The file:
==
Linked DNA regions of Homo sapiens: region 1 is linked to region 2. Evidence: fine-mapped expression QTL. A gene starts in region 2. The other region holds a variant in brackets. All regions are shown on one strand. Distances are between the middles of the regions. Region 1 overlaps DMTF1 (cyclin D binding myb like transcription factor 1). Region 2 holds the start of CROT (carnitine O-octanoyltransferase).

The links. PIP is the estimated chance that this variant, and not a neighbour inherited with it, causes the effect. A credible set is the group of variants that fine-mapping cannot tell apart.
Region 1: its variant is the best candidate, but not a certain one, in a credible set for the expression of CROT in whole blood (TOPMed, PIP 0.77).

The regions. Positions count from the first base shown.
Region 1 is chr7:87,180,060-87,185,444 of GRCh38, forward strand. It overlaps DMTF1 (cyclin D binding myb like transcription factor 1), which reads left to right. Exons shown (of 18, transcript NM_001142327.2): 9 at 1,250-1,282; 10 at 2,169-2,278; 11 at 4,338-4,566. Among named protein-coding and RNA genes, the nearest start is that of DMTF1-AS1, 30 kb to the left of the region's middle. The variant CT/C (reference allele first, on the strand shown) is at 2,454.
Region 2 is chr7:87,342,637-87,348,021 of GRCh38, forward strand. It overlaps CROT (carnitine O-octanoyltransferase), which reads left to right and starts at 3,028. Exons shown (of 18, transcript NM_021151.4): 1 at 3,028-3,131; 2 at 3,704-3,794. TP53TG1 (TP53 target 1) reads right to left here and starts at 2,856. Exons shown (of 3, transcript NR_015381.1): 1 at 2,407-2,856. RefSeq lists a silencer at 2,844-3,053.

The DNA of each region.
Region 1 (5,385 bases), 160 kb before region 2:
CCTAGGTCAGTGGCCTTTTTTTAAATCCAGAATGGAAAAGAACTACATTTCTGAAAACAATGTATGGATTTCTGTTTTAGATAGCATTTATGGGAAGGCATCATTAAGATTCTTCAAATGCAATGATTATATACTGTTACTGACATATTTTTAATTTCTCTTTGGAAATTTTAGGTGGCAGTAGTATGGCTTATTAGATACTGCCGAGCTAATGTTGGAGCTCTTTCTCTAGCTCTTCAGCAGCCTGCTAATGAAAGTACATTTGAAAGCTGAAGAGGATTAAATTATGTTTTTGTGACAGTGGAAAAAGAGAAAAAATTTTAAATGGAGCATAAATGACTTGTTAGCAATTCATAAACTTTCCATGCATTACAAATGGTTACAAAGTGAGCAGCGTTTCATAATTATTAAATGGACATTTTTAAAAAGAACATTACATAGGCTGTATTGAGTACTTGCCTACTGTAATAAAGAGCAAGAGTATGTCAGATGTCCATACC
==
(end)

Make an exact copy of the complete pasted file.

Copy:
Linked DNA regions of Homo sapiens: region 1 is linked to region 2. Evidence: fine-mapped expression QTL. A gene starts in region 2. The other region holds a variant in brackets. All regions are shown on one strand. Distances are between the middles of the regions. Region 1 overlaps DMTF1 (cyclin D binding myb like transcription factor 1). Region 2 holds the start of CROT (carnitine O-octanoyltransferase).

The links. PIP is the estimated chance that this variant, and not a neighbour inherited with it, causes the effect. A credible set is the group of variants that fine-mapping cannot tell apart.
Region 1: its variant is the best candidate, but not a certain one, in a credible set for the expression of CROT in whole blood (TOPMed, PIP 0.77).

The regions. Positions count from the first base shown.
Region 1 is chr7:87,180,060-87,185,444 of GRCh38, forward strand. It overlaps DMTF1 (cyclin D binding myb like transcription factor 1), which reads left to right. Exons shown (of 18, transcript NM_001142327.2): 9 at 1,250-1,282; 10 at 2,169-2,278; 11 at 4,338-4,566. Among named protein-coding and RNA genes, the nearest start is that of DMTF1-AS1, 30 kb to the left of the region's middle. The variant CT/C (reference allele first, on the strand shown) is at 2,454.
Region 2 is chr7:87,342,637-87,348,021 of GRCh38, forward strand. It overlaps CROT (carnitine O-octanoyltransferase), which reads left to right and starts at 3,028. Exons shown (of 18, transcript NM_021151.4): 1 at 3,028-3,131; 2 at 3,704-3,794. TP53TG1 (TP53 target 1) reads right to left here and starts at 2,856. Exons shown (of 3, transcript NR_015381.1): 1 at 2,407-2,856. RefSeq lists a silencer at 2,844-3,053.

The DNA of each region.
Region 1 (5,385 bases), 160 kb before region 2:
CCTAGGTCAGTGGCCTTTTTTTAAATCCAGAATGGAAAAGAACTACATTTCTGAAAACAATGTATGGATTTCTGTTTTAGATAGCATTTATGGGAAGGCATCATTAAGATTCTTCAAATGCAATGATTATATACTGTTACTGACATATTTTTAATTTCTCTTTGGAAATTTTAGGTGGCAGTAGTATGGCTTATTAGATACTGCCGAGCTAATGTTGGAGCTCTTTCTCTAGCTCTTCAGCAGCCTGCTAATGAAAGTACATTTGAAAGCTGAAGAGGATTAAATTATGTTTTTGTGACAGTGGAAAAAGAGAAAAAATTTTAAATGGAGCATAAATGACTTGTTAGCAATTCATAAACTTTCCATGCATTACAAATGGTTACAAAGTGAGCAGCGTTTCATAATTATTAAATGGACATTTTTAAAAAGAACATTACATAGGCTGTATTGAGTACTTGCCTACTGTAATAAAGAGCAAGAGTATGTCAGATGTCCATACC